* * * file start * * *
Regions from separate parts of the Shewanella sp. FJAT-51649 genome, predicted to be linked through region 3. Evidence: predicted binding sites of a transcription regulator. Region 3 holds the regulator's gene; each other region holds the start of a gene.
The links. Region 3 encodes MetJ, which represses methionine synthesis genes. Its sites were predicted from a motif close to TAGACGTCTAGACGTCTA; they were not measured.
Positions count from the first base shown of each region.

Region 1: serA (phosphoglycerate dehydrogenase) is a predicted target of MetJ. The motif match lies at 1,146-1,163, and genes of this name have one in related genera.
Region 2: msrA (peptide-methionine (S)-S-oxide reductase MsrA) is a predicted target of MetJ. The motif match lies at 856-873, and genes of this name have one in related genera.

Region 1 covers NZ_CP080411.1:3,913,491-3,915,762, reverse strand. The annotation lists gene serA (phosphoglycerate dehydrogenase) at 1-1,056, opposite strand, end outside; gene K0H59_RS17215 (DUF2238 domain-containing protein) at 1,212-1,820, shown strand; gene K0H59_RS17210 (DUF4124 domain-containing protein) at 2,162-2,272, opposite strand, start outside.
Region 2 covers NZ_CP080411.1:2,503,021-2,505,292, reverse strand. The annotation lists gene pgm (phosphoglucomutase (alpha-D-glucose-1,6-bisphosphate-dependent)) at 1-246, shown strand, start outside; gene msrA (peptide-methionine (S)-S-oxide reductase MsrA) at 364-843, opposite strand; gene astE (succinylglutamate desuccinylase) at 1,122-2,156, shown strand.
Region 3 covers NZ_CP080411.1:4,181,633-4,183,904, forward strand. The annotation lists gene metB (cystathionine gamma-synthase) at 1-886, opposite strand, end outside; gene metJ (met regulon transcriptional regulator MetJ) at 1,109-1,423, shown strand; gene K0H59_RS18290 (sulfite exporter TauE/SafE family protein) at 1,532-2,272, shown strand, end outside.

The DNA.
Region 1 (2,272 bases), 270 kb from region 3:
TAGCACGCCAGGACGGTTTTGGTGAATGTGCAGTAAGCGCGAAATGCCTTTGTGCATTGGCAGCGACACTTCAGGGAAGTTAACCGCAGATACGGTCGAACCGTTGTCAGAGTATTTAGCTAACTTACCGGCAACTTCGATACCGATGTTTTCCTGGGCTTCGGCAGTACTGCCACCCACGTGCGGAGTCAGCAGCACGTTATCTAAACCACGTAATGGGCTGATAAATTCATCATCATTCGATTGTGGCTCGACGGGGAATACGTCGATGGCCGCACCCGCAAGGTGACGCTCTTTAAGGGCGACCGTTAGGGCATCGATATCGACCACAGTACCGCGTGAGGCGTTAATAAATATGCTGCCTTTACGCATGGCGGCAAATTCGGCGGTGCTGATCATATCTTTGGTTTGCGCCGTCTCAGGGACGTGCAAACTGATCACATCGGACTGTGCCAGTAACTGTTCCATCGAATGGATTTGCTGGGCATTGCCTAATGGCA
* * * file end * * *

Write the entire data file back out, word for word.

Regions from separate parts of the Shewanella sp. FJAT-51649 genome, predicted to be linked through region 3. Evidence: predicted binding sites of a transcription regulator. Region 3 holds the regulator's gene; each other region holds the start of a gene.
The links. Region 3 encodes MetJ, which represses methionine synthesis genes. Its sites were predicted from a motif close to TAGACGTCTAGACGTCTA; they were not measured.
Positions count from the first base shown of each region.

Region 1: serA (phosphoglycerate dehydrogenase) is a predicted target of MetJ. The motif match lies at 1,146-1,163, and genes of this name have one in related genera.
Region 2: msrA (peptide-methionine (S)-S-oxide reductase MsrA) is a predicted target of MetJ. The motif match lies at 856-873, and genes of this name have one in related genera.

Region 1 covers NZ_CP080411.1:3,913,491-3,915,762, reverse strand. The annotation lists gene serA (phosphoglycerate dehydrogenase) at 1-1,056, opposite strand, end outside; gene K0H59_RS17215 (DUF2238 domain-containing protein) at 1,212-1,820, shown strand; gene K0H59_RS17210 (DUF4124 domain-containing protein) at 2,162-2,272, opposite strand, start outside.
Region 2 covers NZ_CP080411.1:2,503,021-2,505,292, reverse strand. The annotation lists gene pgm (phosphoglucomutase (alpha-D-glucose-1,6-bisphosphate-dependent)) at 1-246, shown strand, start outside; gene msrA (peptide-methionine (S)-S-oxide reductase MsrA) at 364-843, opposite strand; gene astE (succinylglutamate desuccinylase) at 1,122-2,156, shown strand.
Region 3 covers NZ_CP080411.1:4,181,633-4,183,904, forward strand. The annotation lists gene metB (cystathionine gamma-synthase) at 1-886, opposite strand, end outside; gene metJ (met regulon transcriptional regulator MetJ) at 1,109-1,423, shown strand; gene K0H59_RS18290 (sulfite exporter TauE/SafE family protein) at 1,532-2,272, shown strand, end outside.

The DNA.
Region 1 (2,272 bases), 270 kb from region 3:
TAGCACGCCAGGACGGTTTTGGTGAATGTGCAGTAAGCGCGAAATGCCTTTGTGCATTGGCAGCGACACTTCAGGGAAGTTAACCGCAGATACGGTCGAACCGTTGTCAGAGTATTTAGCTAACTTACCGGCAACTTCGATACCGATGTTTTCCTGGGCTTCGGCAGTACTGCCACCCACGTGCGGAGTCAGCAGCACGTTATCTAAACCACGTAATGGGCTGATAAATTCATCATCATTCGATTGTGGCTCGACGGGGAATACGTCGATGGCCGCACCCGCAAGGTGACGCTCTTTAAGGGCGACCGTTAGGGCATCGATATCGACCACAGTACCGCGTGAGGCGTTAATAAATATGCTGCCTTTACGCATGGCGGCAAATTCGGCGGTGCTGATCATATCTTTGGTTTGCGCCGTCTCAGGGACGTGCAAACTGATCACATCGGACTGTGCCAGTAACTGTTCCATCGAATGGATTTGCTGGGCATTGCCTAATGGCA